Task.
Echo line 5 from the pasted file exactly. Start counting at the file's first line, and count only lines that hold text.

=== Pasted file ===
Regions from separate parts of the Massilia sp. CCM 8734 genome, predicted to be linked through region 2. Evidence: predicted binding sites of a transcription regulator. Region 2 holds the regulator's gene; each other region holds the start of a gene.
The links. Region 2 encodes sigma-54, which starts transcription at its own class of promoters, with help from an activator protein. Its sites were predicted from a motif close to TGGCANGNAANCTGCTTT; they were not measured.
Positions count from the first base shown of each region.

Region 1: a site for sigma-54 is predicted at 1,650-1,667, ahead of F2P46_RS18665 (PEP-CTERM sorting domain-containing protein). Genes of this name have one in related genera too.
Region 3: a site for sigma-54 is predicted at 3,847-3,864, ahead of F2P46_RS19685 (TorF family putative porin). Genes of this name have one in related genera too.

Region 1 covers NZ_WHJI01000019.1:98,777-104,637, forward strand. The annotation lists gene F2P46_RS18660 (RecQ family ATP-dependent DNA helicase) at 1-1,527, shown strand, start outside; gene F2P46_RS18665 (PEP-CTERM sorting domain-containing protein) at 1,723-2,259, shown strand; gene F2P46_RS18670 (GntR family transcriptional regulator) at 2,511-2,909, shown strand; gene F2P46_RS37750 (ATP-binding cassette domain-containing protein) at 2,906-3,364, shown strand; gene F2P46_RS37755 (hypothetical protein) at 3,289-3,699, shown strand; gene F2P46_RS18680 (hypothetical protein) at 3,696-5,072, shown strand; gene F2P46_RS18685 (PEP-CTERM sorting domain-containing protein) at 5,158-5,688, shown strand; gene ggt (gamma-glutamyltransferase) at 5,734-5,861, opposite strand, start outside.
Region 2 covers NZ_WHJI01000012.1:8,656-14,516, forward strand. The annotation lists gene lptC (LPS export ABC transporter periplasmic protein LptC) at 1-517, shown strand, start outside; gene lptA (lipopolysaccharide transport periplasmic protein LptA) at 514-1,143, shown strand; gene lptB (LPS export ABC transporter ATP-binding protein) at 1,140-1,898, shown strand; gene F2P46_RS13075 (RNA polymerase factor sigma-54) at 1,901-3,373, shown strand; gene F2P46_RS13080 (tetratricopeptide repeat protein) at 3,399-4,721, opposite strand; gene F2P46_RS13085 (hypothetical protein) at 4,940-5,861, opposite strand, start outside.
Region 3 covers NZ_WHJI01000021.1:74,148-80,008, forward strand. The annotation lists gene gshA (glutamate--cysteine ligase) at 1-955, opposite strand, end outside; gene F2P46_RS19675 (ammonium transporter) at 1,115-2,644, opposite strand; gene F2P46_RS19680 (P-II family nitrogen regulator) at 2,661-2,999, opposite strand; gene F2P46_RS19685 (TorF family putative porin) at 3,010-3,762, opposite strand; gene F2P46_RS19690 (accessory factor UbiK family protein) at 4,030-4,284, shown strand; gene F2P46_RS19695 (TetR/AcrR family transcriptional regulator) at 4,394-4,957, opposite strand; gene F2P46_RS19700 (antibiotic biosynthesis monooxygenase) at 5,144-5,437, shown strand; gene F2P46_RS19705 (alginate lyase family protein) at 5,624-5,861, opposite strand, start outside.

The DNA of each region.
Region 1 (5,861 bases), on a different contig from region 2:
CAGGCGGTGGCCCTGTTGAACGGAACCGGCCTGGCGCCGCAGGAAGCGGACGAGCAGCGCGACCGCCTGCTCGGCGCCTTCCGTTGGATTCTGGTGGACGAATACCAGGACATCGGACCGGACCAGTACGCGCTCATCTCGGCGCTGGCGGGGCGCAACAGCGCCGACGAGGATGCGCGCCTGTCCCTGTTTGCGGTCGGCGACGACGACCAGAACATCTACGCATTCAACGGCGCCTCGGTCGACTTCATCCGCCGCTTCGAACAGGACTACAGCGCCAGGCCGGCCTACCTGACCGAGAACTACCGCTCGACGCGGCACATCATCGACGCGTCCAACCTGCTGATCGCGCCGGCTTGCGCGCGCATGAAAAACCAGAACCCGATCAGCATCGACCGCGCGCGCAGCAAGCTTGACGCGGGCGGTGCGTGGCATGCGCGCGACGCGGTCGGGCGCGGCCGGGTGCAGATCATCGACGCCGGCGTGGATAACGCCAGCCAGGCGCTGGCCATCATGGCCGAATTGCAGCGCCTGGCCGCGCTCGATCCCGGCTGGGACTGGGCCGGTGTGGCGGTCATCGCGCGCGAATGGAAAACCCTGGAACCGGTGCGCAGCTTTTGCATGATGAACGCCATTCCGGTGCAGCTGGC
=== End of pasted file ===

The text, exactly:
Region 3: a site for sigma-54 is predicted at 3,847-3,864, ahead of F2P46_RS19685 (TorF family putative porin). Genes of this name have one in related genera too.